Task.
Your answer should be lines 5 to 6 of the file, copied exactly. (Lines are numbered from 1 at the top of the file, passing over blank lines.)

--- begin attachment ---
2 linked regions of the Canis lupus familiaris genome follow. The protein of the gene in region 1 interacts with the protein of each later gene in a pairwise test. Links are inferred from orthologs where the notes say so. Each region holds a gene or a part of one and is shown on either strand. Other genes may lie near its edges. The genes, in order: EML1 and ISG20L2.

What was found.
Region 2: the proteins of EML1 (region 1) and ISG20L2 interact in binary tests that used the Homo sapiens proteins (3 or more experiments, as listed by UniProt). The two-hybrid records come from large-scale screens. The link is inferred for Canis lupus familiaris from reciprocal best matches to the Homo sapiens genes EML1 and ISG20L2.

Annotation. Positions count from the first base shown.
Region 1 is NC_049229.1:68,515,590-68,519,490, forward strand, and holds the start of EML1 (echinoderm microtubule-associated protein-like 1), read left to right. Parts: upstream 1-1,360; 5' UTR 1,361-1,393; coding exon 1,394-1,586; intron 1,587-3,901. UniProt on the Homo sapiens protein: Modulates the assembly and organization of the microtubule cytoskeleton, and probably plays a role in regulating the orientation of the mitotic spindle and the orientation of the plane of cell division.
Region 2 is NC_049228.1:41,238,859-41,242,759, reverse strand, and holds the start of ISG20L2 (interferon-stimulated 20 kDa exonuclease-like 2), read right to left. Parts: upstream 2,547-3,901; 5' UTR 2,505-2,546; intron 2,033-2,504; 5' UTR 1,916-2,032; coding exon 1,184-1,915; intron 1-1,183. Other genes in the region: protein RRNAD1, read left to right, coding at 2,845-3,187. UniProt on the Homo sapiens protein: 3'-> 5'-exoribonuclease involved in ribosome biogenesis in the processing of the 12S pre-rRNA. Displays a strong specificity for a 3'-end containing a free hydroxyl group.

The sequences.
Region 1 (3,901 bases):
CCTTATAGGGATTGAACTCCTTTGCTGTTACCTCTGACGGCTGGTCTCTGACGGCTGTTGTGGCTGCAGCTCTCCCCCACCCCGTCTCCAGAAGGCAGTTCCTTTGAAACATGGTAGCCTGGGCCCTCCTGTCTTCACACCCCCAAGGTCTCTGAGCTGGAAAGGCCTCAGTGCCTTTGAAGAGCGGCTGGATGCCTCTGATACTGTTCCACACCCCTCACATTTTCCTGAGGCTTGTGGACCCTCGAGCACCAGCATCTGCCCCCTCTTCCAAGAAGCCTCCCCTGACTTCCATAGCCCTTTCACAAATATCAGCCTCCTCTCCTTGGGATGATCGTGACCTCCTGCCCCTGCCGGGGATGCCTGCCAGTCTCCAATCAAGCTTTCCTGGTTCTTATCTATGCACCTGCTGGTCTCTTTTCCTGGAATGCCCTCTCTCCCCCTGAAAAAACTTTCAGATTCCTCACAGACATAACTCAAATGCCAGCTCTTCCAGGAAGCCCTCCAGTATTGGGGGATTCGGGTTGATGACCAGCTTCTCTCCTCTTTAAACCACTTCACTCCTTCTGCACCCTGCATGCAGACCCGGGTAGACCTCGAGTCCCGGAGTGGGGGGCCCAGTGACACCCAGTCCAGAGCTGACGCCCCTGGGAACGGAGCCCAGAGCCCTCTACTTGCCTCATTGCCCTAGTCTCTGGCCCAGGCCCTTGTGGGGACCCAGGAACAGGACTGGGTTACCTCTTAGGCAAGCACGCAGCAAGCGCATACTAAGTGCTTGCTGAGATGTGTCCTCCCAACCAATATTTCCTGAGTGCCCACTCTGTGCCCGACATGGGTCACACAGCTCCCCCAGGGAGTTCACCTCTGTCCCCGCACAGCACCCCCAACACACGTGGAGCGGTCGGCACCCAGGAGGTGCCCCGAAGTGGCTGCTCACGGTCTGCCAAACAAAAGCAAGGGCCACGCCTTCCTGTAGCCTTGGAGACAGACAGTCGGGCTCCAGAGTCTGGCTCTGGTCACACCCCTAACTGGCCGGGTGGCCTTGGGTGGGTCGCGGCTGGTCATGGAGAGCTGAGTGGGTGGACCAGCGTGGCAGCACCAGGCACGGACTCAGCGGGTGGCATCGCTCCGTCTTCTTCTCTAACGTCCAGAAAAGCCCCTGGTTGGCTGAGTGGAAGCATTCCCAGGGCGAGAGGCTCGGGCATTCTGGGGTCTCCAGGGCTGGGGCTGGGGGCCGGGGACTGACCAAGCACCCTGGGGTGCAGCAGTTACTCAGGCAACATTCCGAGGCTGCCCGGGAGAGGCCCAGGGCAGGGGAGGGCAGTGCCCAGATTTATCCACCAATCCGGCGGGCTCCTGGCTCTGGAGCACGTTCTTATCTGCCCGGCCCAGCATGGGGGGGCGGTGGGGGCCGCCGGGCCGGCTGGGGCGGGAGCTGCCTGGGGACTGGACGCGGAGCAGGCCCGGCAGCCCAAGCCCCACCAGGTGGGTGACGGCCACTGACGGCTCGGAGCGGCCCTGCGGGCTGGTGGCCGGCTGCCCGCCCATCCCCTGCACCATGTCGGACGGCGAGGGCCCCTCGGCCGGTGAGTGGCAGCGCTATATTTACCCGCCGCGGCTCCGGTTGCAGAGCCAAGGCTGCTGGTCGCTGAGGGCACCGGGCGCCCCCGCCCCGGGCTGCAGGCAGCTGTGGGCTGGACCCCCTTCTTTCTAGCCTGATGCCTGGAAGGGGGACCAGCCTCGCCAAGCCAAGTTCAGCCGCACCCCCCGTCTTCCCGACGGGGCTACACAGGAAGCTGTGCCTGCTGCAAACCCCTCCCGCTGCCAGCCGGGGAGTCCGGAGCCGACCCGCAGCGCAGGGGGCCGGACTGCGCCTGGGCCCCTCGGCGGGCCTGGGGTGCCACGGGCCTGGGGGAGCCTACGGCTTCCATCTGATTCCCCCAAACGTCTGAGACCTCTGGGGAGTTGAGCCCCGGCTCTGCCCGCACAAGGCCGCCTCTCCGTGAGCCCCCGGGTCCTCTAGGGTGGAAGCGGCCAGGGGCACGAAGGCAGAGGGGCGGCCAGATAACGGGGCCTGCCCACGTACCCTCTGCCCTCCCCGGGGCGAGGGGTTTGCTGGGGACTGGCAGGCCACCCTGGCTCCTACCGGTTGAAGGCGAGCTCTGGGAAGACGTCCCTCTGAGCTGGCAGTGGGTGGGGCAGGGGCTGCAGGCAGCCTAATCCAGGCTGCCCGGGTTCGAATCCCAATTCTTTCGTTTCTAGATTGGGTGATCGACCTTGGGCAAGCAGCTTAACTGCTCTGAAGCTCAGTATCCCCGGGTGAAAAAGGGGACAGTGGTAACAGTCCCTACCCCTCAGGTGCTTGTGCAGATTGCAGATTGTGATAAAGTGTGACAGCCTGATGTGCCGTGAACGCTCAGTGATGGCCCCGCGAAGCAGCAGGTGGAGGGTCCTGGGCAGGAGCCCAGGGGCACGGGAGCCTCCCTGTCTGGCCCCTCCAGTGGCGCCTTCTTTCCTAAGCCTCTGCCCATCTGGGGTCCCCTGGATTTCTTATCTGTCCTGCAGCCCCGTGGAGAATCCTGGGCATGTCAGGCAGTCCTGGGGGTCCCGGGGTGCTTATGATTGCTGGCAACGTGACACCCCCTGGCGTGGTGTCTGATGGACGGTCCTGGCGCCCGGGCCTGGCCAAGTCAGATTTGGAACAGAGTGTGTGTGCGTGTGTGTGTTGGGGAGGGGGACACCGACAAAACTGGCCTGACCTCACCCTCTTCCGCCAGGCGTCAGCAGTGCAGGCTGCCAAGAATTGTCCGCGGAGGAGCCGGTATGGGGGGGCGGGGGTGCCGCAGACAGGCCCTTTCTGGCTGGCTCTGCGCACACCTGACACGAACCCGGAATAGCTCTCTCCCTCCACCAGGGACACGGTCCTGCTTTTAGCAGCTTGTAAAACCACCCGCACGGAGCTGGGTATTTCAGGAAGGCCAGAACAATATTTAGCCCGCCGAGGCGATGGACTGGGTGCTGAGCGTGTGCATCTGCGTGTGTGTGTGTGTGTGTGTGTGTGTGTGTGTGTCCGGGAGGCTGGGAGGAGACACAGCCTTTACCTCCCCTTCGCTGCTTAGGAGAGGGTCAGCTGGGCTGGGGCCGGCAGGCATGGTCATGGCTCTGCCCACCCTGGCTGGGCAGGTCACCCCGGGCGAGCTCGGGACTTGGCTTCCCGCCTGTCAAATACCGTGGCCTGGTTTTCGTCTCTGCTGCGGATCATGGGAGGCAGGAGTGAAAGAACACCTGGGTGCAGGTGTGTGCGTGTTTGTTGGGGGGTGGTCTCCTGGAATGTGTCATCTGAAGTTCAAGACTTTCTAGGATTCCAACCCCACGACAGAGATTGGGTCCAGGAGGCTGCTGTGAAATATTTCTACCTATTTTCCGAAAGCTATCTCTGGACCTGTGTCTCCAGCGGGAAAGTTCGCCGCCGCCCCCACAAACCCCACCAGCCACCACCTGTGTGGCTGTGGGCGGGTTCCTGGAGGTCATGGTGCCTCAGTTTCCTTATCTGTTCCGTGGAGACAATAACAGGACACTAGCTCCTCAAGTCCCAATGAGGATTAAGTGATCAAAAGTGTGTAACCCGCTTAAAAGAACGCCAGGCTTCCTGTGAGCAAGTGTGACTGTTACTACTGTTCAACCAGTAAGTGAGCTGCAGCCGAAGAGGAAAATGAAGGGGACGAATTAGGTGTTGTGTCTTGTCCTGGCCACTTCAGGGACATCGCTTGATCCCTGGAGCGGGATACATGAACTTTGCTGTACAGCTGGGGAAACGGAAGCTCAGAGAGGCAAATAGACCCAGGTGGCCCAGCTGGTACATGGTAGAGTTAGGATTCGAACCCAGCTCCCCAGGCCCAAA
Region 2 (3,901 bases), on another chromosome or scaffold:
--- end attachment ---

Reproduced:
Region 1 is NC_049229.1:68,515,590-68,519,490, forward strand, and holds the start of EML1 (echinoderm microtubule-associated protein-like 1), read left to right. Parts: upstream 1-1,360; 5' UTR 1,361-1,393; coding exon 1,394-1,586; intron 1,587-3,901. UniProt on the Homo sapiens protein: Modulates the assembly and organization of the microtubule cytoskeleton, and probably plays a role in regulating the orientation of the mitotic spindle and the orientation of the plane of cell division.
Region 2 is NC_049228.1:41,238,859-41,242,759, reverse strand, and holds the start of ISG20L2 (interferon-stimulated 20 kDa exonuclease-like 2), read right to left. Parts: upstream 2,547-3,901; 5' UTR 2,505-2,546; intron 2,033-2,504; 5' UTR 1,916-2,032; coding exon 1,184-1,915; intron 1-1,183. Other genes in the region: protein RRNAD1, read left to right, coding at 2,845-3,187. UniProt on the Homo sapiens protein: 3'-> 5'-exoribonuclease involved in ribosome biogenesis in the processing of the 12S pre-rRNA. Displays a strong specificity for a 3'-end containing a free hydroxyl group.